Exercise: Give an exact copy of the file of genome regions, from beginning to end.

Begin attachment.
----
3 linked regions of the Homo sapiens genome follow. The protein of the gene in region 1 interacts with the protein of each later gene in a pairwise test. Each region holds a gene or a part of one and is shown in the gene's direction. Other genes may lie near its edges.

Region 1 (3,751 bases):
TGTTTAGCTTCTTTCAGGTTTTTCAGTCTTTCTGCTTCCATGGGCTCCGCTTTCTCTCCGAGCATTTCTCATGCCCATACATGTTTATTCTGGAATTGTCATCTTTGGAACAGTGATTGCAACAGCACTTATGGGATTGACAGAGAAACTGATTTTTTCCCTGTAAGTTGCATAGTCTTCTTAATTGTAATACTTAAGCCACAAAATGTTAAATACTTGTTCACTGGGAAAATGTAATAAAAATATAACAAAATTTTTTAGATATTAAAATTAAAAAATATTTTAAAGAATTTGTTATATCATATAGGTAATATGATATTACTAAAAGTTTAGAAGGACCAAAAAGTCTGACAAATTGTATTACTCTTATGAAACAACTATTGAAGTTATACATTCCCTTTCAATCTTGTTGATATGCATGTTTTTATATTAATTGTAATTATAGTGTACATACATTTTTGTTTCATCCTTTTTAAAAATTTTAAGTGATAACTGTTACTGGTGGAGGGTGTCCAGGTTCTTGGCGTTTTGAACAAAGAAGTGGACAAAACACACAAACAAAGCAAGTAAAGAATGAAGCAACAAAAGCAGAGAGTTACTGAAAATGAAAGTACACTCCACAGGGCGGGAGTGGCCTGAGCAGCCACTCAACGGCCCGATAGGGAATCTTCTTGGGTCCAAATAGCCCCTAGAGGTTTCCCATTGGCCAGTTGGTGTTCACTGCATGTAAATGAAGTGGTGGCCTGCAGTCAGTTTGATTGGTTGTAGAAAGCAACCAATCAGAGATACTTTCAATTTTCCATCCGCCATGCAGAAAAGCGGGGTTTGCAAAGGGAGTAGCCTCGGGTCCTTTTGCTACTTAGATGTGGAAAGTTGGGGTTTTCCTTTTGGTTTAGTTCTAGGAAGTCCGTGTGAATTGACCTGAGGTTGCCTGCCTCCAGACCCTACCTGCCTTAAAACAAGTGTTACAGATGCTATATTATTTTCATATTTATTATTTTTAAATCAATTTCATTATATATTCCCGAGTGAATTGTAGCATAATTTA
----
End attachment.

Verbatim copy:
3 linked regions of the Homo sapiens genome follow. The protein of the gene in region 1 interacts with the protein of each later gene in a pairwise test. Each region holds a gene or a part of one and is shown in the gene's direction. Other genes may lie near its edges.

Region 1 (3,751 bases):
TGTTTAGCTTCTTTCAGGTTTTTCAGTCTTTCTGCTTCCATGGGCTCCGCTTTCTCTCCGAGCATTTCTCATGCCCATACATGTTTATTCTGGAATTGTCATCTTTGGAACAGTGATTGCAACAGCACTTATGGGATTGACAGAGAAACTGATTTTTTCCCTGTAAGTTGCATAGTCTTCTTAATTGTAATACTTAAGCCACAAAATGTTAAATACTTGTTCACTGGGAAAATGTAATAAAAATATAACAAAATTTTTTAGATATTAAAATTAAAAAATATTTTAAAGAATTTGTTATATCATATAGGTAATATGATATTACTAAAAGTTTAGAAGGACCAAAAAGTCTGACAAATTGTATTACTCTTATGAAACAACTATTGAAGTTATACATTCCCTTTCAATCTTGTTGATATGCATGTTTTTATATTAATTGTAATTATAGTGTACATACATTTTTGTTTCATCCTTTTTAAAAATTTTAAGTGATAACTGTTACTGGTGGAGGGTGTCCAGGTTCTTGGCGTTTTGAACAAAGAAGTGGACAAAACACACAAACAAAGCAAGTAAAGAATGAAGCAACAAAAGCAGAGAGTTACTGAAAATGAAAGTACACTCCACAGGGCGGGAGTGGCCTGAGCAGCCACTCAACGGCCCGATAGGGAATCTTCTTGGGTCCAAATAGCCCCTAGAGGTTTCCCATTGGCCAGTTGGTGTTCACTGCATGTAAATGAAGTGGTGGCCTGCAGTCAGTTTGATTGGTTGTAGAAAGCAACCAATCAGAGATACTTTCAATTTTCCATCCGCCATGCAGAAAAGCGGGGTTTGCAAAGGGAGTAGCCTCGGGTCCTTTTGCTACTTAGATGTGGAAAGTTGGGGTTTTCCTTTTGGTTTAGTTCTAGGAAGTCCGTGTGAATTGACCTGAGGTTGCCTGCCTCCAGACCCTACCTGCCTTAAAACAAGTGTTACAGATGCTATATTATTTTCATATTTATTATTTTTAAATCAATTTCATTATATATTCCCGAGTGAATTGTAGCATAATTTA